Just 0.13 pts separated the two at the end, and in this you might surmise that it was close enough to have gone either way, but this in itself is a problem. Several heats at Bells Beach were decided by fractions of a point. There were fewer at Margaret River, but there were incidents where the scoring range between the judges was an entire point or more.

This should be mitigated by dropping the high and low scores and taking the average, but on several occasions there were two judges with identical highest scores and two with identical lowest, therefore in the three counting scores there was still a point differential.

This isn’t just a major problem, it was decisive in the outcome of the event.

Jack Robinson had a scoring wave in his quarter, semi and final where there was a full point of difference between the judges.

In other words, for three of the six waves that won him the event, the judges couldn’t agree if the surfing was in the good or excellent range. In the case of his final with John where the differential between their heat totals was only 0.64 points, this judging discrepancy altered the outcome of the event.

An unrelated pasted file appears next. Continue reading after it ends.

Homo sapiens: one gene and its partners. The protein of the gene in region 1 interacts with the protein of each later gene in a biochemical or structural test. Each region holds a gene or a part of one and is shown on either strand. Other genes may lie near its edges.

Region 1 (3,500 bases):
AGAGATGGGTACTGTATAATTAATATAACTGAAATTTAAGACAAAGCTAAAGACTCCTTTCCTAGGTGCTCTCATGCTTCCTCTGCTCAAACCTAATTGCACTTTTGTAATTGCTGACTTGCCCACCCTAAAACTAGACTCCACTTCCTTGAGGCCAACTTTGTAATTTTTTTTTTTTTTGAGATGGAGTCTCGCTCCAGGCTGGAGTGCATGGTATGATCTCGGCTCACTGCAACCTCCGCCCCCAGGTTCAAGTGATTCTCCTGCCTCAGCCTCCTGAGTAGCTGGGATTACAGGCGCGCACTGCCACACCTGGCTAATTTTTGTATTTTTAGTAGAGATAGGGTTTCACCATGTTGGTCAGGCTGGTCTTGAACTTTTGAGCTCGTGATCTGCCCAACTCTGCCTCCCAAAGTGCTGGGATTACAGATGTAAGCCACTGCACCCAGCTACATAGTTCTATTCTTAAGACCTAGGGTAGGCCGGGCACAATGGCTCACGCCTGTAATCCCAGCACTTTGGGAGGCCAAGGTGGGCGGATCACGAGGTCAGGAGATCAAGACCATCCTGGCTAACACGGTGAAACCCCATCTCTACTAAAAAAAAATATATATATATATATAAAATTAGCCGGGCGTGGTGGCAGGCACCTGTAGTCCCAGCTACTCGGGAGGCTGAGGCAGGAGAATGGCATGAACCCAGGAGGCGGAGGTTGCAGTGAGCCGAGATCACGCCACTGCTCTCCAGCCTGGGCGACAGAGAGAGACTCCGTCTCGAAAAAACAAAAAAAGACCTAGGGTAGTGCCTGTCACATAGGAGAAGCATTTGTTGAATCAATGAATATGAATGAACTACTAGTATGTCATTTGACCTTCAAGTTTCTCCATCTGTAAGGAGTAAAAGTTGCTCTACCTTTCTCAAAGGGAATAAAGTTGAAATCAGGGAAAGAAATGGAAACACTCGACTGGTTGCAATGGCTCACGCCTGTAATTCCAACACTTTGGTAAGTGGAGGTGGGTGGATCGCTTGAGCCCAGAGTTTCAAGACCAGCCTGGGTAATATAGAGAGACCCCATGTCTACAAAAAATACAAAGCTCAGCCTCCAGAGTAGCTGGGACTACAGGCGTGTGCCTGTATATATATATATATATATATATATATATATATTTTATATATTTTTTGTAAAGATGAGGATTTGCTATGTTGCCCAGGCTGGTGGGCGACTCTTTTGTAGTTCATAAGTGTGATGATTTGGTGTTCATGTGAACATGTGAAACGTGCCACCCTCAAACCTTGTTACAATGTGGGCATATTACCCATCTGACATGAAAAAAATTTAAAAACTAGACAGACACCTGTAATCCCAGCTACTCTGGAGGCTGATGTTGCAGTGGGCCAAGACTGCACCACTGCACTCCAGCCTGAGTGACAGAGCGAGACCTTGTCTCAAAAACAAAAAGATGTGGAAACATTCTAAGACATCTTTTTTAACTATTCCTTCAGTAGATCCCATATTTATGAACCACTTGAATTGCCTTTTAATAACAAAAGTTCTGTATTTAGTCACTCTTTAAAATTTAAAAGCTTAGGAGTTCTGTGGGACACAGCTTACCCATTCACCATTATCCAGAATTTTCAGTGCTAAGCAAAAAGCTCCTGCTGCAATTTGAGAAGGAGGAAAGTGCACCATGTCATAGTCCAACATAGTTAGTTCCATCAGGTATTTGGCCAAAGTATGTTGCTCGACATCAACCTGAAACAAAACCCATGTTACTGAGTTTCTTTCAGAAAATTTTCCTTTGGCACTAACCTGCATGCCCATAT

See for yourself.

8.0 in the Quarter final vs Jordy – 8.5, 7.5, 8.0, 7.5, 8.5

8.10 in the semi against Ethan – 7.5, 7.5, 8.5, 8.5, 8.3

8.07 in the final against John – 7.3, 8.5, 8.5, 7.5, 8.2

To say this is simply not good enough would be a gross understatement.

How can heats be justifiably decided by fractions of points with this spread between judges?

It seems pedantic to constantly harp onto the judges, but this is a failure in basic competence.

We won’t get transparency or explanation, and I find it odd that surfers don’t demand it when careers and livelihoods are on the line. The rise of sports betting in America has led to stat corrections and in-depth referee reports. Could we see the same here?

Perhaps that way madness lies.

I’m beginning to think we should just throw the baby out with the bathwater and recalibrate how we think about professional surfing entirely.